Item #010216 Circa 1945 – Five real photograph postcards showing the facilities of the Pennsylvania State Sanatorium at South Mountain
Circa 1945 – Five real photograph postcards showing the facilities of the Pennsylvania State Sanatorium at South Mountain
Circa 1945 – Five real photograph postcards showing the facilities of the Pennsylvania State Sanatorium at South Mountain

Circa 1945 – Five real photograph postcards showing the facilities of the Pennsylvania State Sanatorium at South Mountain

South Mountain, Pennsylvania: Circa 1945. Unbound.

These five cards show the the South Mountain Sanitorium's doctors’ residence, nurses, residence, women’s dormitory, men’s dormitory Unit 8, and men’s dormitory Unit 15.

. Very good. Item #010216

The sanitorium movement began in Europe, and the first was established in the United States at Asheville, North Carolina in 1875. The movement exploded in the 1880s when Dr. Edward Livingstone Trudeau of the Adirondack Cottage Sanatorium at Saranac Lake realized that patients symptoms improved (or at least did not worsen) with exposure to fresh air, and the number of sanitation beds in the United states grew from 4,500 in 1900 to over 675,00 in 1925. Treatment consisted of bed rest, exposure to fresh air, walking exercises, and occupational therapy like weaving, basketry, and leather work. The movement ended in the 1950s when streptomycin, isoniazid, and pyrazinamide became readily available to treat the disease.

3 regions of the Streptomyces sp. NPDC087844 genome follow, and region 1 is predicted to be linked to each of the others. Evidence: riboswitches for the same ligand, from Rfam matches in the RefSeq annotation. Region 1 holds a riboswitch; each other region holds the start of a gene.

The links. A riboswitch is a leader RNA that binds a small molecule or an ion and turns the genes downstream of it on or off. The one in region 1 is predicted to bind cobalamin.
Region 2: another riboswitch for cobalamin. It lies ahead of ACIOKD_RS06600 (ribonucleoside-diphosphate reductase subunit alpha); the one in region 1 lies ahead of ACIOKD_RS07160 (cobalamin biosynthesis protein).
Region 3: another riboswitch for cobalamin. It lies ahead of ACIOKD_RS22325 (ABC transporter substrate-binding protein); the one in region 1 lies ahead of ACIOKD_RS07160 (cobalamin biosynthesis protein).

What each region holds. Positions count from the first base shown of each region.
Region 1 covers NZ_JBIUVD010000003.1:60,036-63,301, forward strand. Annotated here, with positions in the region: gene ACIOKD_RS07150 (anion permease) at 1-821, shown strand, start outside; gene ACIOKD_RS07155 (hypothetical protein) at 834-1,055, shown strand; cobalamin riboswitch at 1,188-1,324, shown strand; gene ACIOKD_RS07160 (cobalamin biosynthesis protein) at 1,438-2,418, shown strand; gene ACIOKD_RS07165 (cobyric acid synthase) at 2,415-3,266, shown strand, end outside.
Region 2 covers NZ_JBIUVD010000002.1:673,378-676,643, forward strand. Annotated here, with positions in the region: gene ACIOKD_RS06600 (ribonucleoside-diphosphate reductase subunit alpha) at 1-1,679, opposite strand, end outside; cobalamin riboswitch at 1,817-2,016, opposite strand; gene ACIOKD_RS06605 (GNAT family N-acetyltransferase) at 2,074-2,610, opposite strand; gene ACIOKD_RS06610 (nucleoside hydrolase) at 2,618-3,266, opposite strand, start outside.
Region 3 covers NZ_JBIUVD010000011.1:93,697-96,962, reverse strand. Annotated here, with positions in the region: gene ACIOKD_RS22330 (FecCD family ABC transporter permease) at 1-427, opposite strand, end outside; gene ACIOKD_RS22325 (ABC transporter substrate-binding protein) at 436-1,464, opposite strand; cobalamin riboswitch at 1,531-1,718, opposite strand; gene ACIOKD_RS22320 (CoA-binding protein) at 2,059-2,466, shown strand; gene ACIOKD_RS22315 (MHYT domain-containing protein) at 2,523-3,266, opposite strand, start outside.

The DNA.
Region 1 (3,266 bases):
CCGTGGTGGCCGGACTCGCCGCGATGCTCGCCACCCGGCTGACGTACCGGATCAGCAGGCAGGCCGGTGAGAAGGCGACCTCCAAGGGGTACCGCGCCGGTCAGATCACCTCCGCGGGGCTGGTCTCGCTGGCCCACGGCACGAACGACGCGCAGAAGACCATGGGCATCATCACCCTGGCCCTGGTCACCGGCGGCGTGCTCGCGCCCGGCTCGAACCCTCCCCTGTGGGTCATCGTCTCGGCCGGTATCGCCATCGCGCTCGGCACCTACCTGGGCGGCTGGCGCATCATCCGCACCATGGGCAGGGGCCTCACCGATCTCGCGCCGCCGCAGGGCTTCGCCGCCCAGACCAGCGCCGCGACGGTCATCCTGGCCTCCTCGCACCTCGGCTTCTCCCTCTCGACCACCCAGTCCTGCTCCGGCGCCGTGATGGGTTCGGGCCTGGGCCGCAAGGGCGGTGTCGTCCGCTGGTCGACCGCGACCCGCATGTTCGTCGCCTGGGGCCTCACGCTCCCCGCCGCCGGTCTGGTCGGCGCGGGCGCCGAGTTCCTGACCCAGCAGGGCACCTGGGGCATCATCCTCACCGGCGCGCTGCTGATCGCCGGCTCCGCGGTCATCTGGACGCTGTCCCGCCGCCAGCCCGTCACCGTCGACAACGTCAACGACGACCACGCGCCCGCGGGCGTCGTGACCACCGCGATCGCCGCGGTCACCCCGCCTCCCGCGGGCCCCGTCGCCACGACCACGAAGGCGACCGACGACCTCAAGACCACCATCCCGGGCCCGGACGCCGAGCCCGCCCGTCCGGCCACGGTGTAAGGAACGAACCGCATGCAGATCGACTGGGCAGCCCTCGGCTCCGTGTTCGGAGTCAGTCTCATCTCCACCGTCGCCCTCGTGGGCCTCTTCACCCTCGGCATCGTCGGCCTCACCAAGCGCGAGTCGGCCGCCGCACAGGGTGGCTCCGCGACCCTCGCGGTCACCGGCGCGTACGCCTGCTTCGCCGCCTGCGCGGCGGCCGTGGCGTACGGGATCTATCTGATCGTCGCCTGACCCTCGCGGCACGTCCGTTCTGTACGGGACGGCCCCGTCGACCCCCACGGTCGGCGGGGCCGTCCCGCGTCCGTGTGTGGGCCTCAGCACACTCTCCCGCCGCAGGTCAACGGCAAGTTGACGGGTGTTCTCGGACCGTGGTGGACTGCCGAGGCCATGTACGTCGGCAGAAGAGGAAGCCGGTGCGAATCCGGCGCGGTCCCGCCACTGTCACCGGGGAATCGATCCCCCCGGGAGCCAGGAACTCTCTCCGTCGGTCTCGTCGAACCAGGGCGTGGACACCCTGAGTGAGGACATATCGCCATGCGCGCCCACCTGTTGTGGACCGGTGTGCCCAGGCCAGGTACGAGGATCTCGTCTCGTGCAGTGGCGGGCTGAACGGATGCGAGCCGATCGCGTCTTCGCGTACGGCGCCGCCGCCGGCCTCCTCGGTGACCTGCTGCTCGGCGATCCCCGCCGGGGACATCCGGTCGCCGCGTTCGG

The words sanatorium and sanitarium and be used interchangeably; they were derived from two different Latin roots, sanitas, which means health and sanitorius, which means health-giving.

(For more information see, “Sanatorium - from the first to the last” at TBFacts.org and “History of World TB Day” at the Center for Disease Control website.)

.

Price: $50.00

See all items in Postcards, Science & Medicine